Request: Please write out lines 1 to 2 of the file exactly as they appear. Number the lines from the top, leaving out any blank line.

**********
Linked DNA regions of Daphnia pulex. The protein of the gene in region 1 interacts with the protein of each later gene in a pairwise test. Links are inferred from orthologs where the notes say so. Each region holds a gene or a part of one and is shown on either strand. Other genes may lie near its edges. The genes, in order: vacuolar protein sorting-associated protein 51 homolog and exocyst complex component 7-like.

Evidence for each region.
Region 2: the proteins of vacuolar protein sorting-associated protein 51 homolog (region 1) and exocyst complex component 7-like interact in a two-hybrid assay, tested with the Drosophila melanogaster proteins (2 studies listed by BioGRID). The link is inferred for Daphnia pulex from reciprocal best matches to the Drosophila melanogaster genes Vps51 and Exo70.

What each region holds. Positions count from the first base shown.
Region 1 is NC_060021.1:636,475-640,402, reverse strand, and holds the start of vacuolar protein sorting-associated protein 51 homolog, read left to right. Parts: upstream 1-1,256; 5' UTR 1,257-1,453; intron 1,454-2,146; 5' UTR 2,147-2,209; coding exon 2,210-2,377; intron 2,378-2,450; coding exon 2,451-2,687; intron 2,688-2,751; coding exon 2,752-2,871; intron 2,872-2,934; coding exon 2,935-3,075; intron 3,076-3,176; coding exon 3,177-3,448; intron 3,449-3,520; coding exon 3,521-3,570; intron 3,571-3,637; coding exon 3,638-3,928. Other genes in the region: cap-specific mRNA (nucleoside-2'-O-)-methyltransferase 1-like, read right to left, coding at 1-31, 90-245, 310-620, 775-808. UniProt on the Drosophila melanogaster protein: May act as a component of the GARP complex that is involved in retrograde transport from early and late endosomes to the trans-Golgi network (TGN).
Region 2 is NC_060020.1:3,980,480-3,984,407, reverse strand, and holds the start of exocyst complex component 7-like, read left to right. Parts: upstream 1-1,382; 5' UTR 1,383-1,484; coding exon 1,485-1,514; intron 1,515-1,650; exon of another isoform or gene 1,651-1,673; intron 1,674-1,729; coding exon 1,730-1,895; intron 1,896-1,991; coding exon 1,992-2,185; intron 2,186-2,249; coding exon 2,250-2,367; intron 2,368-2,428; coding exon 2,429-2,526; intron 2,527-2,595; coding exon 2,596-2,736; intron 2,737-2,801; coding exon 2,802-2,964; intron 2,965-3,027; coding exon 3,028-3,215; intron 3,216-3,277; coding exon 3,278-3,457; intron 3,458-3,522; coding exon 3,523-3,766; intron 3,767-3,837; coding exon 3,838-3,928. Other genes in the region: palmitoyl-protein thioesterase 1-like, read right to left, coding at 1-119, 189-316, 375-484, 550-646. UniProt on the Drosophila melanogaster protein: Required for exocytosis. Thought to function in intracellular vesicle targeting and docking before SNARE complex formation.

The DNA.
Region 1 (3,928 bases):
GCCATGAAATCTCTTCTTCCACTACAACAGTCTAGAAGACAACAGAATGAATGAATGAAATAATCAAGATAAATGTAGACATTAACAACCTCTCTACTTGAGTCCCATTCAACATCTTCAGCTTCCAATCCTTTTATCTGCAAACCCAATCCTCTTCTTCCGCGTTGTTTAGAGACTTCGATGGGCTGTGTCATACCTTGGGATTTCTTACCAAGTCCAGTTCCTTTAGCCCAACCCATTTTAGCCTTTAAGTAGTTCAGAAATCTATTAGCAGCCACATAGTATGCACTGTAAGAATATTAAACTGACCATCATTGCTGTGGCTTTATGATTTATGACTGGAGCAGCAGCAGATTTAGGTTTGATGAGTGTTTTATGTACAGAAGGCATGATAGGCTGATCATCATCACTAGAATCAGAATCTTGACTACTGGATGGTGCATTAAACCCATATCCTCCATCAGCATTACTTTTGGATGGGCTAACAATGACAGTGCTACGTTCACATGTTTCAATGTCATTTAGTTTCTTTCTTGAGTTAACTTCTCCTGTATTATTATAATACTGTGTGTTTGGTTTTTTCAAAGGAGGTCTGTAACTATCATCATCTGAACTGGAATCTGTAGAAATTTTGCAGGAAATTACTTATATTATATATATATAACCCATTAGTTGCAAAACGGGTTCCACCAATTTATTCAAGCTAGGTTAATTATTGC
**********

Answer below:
Linked DNA regions of Daphnia pulex. The protein of the gene in region 1 interacts with the protein of each later gene in a pairwise test. Links are inferred from orthologs where the notes say so. Each region holds a gene or a part of one and is shown on either strand. Other genes may lie near its edges. The genes, in order: vacuolar protein sorting-associated protein 51 homolog and exocyst complex component 7-like.

Evidence for each region.